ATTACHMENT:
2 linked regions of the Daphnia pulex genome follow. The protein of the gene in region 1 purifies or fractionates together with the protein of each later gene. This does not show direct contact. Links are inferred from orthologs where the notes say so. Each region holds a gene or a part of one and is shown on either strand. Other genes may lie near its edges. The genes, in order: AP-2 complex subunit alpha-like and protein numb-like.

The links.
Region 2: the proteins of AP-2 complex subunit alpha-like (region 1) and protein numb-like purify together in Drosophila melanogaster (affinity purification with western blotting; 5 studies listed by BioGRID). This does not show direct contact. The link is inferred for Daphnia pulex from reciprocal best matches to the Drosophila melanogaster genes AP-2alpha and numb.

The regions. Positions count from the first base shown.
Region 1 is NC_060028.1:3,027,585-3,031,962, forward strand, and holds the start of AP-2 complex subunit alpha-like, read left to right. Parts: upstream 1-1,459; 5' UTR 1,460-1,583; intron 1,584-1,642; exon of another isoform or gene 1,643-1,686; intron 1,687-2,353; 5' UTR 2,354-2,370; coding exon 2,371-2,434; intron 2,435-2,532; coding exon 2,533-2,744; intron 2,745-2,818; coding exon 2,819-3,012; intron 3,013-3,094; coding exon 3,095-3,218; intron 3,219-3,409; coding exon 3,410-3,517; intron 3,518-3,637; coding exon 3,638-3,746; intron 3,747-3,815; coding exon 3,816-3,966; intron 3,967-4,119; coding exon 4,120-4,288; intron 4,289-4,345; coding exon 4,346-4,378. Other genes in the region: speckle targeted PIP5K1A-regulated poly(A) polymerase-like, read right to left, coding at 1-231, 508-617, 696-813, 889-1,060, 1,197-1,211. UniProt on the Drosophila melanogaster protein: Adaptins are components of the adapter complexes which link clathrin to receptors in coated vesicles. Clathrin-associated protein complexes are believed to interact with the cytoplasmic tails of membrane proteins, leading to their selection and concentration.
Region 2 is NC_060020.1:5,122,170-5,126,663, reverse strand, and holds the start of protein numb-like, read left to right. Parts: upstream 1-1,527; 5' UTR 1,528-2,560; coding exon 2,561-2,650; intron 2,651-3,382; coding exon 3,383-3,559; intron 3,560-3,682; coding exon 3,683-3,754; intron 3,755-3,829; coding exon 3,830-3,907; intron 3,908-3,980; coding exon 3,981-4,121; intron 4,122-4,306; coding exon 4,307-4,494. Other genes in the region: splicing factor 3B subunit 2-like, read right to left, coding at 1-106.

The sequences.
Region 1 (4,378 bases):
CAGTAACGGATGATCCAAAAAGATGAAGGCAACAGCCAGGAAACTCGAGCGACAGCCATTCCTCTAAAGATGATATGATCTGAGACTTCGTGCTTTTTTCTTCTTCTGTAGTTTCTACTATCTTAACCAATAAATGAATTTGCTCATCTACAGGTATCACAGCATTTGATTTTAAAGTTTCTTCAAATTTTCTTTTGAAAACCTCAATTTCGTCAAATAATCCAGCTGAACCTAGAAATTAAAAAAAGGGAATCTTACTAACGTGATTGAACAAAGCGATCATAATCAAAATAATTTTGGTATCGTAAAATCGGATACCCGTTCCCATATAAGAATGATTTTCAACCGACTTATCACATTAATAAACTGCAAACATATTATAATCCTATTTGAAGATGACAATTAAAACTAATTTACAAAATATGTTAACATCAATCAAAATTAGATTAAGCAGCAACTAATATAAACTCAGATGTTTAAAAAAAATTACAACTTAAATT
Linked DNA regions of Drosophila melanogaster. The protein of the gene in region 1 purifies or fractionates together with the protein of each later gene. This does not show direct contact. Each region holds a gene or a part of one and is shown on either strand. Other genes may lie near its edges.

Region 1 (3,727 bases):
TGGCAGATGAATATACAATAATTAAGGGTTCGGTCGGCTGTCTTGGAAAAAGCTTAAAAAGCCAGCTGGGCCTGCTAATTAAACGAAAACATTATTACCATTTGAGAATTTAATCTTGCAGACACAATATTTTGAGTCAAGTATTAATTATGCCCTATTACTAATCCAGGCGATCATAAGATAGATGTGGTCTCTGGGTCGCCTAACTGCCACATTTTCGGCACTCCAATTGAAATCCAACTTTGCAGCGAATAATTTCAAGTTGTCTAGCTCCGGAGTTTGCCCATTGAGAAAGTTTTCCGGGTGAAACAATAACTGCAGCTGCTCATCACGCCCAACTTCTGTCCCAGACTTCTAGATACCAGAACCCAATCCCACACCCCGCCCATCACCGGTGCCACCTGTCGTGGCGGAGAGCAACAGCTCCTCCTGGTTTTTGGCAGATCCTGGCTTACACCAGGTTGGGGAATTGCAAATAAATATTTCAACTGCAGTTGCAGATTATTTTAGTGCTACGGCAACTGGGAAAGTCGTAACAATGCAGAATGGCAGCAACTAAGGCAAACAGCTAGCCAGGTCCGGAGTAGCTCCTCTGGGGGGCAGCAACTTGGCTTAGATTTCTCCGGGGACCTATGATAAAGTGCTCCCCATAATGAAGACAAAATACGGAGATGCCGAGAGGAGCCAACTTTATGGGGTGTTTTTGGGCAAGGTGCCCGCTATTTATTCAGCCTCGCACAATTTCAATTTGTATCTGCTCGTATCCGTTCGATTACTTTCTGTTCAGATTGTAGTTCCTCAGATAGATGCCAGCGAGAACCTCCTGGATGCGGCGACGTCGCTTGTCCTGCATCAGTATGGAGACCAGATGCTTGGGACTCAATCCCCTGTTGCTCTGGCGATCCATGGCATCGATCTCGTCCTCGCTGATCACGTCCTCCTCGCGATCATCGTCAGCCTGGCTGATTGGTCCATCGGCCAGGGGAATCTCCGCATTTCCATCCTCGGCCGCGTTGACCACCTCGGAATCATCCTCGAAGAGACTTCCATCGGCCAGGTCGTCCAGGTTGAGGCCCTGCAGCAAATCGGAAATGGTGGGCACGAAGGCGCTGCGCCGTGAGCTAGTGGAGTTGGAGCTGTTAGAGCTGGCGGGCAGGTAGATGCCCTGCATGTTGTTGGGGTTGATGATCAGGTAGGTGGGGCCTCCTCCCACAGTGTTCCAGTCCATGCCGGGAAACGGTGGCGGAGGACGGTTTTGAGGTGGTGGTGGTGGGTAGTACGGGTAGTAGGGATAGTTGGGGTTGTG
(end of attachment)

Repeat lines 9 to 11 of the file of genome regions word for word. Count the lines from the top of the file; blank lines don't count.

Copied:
CAGTAACGGATGATCCAAAAAGATGAAGGCAACAGCCAGGAAACTCGAGCGACAGCCATTCCTCTAAAGATGATATGATCTGAGACTTCGTGCTTTTTTCTTCTTCTGTAGTTTCTACTATCTTAACCAATAAATGAATTTGCTCATCTACAGGTATCACAGCATTTGATTTTAAAGTTTCTTCAAATTTTCTTTTGAAAACCTCAATTTCGTCAAATAATCCAGCTGAACCTAGAAATTAAAAAAAGGGAATCTTACTAACGTGATTGAACAAAGCGATCATAATCAAAATAATTTTGGTATCGTAAAATCGGATACCCGTTCCCATATAAGAATGATTTTCAACCGACTTATCACATTAATAAACTGCAAACATATTATAATCCTATTTGAAGATGACAATTAAAACTAATTTACAAAATATGTTAACATCAATCAAAATTAGATTAAGCAGCAACTAATATAAACTCAGATGTTTAAAAAAAATTACAACTTAAATT
Linked DNA regions of Drosophila melanogaster. The protein of the gene in region 1 purifies or fractionates together with the protein of each later gene. This does not show direct contact. Each region holds a gene or a part of one and is shown on either strand. Other genes may lie near its edges.

Region 1 (3,727 bases):